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A Lawyer's Take on Hiring: Facts You Should Know


While good employees are the key asset of any organization, a wrong new hire can harm a business, decrease productivity and negatively impact employee morale. Ignoring these realities would virtually guarantee a dysfunctional workplace and ensure litigation. Effective fundamental hiring principles can not only yield quality employees who enhance business success, but can also eliminate the need for excessive management time and provide some insulation against employment-based lawsuits.

Here are some tips employers should keep in mind during the hiring process:

Set Clear Job Descriptions and Screen Appropriately. Every hiring journey should begin with a plan for success that incorporates the actual job requirements, the specific hiring needs, a proper recruiting team and appropriate screening mechanisms. A clear, current and accurate job description is essential, as it can avoid time wasted interviewing individuals who do not possess the required qualifications.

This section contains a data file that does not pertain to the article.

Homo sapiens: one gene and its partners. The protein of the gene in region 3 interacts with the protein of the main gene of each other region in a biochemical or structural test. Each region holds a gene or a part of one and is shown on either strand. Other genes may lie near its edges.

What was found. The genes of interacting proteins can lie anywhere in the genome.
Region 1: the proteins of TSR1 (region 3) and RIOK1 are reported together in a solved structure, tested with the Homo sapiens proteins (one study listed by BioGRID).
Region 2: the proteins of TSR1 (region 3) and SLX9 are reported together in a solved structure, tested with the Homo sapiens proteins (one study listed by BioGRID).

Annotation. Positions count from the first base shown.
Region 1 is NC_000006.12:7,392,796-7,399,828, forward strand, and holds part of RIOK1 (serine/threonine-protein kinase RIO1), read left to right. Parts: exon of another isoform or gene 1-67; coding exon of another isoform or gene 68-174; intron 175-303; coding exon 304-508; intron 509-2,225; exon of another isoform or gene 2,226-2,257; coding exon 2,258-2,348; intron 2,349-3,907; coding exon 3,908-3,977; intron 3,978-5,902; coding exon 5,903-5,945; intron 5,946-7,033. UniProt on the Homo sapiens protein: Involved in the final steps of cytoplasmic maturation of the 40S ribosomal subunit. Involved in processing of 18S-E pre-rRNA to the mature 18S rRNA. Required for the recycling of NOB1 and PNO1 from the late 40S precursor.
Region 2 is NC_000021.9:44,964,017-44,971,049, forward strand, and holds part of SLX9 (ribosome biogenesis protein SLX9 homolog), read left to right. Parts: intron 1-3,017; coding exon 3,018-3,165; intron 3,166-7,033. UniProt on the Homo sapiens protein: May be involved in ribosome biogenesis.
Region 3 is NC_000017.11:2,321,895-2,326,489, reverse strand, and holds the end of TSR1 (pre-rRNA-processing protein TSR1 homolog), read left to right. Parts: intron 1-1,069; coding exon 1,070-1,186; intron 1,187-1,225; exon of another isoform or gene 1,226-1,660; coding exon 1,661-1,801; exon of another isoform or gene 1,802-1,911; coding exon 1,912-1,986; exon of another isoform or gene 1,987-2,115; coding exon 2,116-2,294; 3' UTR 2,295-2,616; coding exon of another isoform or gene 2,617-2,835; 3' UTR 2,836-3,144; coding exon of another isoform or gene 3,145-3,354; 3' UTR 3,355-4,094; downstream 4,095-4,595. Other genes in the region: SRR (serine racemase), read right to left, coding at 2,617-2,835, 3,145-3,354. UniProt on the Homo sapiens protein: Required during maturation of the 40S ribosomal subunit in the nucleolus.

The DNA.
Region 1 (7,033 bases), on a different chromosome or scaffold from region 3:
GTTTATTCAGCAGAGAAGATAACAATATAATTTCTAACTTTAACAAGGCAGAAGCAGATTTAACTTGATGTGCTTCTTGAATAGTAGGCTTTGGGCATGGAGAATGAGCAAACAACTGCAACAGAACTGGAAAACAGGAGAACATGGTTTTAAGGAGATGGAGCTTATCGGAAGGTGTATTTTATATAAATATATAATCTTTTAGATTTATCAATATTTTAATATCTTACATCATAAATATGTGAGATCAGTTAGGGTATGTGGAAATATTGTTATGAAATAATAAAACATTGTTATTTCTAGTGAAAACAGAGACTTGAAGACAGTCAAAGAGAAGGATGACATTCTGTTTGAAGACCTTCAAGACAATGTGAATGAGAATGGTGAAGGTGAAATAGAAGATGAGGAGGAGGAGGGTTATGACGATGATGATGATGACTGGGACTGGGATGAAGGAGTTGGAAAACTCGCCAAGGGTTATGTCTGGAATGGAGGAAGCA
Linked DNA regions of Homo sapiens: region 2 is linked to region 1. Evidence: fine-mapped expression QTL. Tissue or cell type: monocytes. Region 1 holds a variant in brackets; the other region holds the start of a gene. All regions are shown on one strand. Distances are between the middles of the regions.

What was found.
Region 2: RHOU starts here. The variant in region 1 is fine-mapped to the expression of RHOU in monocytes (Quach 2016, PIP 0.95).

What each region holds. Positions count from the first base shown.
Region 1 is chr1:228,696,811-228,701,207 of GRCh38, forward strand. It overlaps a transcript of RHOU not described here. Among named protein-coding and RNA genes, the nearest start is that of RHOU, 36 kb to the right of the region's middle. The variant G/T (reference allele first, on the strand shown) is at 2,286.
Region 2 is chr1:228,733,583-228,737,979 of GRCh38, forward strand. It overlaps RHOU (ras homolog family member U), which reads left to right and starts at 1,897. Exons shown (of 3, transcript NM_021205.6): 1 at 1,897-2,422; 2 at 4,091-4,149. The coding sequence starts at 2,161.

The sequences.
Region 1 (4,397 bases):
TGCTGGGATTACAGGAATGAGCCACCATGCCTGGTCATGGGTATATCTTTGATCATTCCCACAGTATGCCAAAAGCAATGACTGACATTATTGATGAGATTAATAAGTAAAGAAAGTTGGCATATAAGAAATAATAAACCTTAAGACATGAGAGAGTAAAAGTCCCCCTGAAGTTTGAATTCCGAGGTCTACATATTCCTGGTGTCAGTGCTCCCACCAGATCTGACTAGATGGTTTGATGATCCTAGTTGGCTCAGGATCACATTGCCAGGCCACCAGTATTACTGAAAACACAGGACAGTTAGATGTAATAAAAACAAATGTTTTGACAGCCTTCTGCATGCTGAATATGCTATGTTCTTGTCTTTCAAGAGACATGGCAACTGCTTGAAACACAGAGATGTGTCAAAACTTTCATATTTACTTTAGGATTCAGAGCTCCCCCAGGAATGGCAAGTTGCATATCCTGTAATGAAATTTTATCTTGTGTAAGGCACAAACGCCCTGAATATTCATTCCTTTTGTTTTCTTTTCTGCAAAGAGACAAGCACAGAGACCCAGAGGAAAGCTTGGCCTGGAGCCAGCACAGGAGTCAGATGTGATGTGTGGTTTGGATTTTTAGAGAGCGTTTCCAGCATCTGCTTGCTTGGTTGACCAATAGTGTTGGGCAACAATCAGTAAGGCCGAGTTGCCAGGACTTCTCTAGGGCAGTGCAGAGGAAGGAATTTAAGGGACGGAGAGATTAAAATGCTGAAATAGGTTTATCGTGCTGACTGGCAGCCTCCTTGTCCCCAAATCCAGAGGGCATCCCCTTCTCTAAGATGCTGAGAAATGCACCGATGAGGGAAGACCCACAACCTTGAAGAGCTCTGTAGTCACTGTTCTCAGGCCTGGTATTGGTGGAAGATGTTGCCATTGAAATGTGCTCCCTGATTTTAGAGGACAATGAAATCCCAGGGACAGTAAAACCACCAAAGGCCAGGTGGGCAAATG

Use Appropriate Interviewing Tactics and Remember What's Off Limits. Managers should consider restricting the questions to ones that relate to the position, thereby not opening the door to litigation. For example, they can ask questions targeted to the position, the corporate culture, company goals and problem solving related to the position, and they can question what the applicant enjoyed or disliked about the last or current job. But they must be careful to avoid questions that could identify an applicant as part of a legally protected group. Questions about age, date of birth, dates of high school graduation, church activities, general health conditions and disabilities not related to the job's essential functions should be off-limits.

Making the Offer. At the end of the day, managers should trust their gut when it comes to determining whether the applicant is qualified, teachable and will accept supervision. As difficult as it might be to find a good employee in the first place, it is even more difficult in many situations to terminate the relationship in the future, so managers should remember not to settle for an applicant who doesn't fit.

This article appeared in the July 2011 issue of Talent Management.


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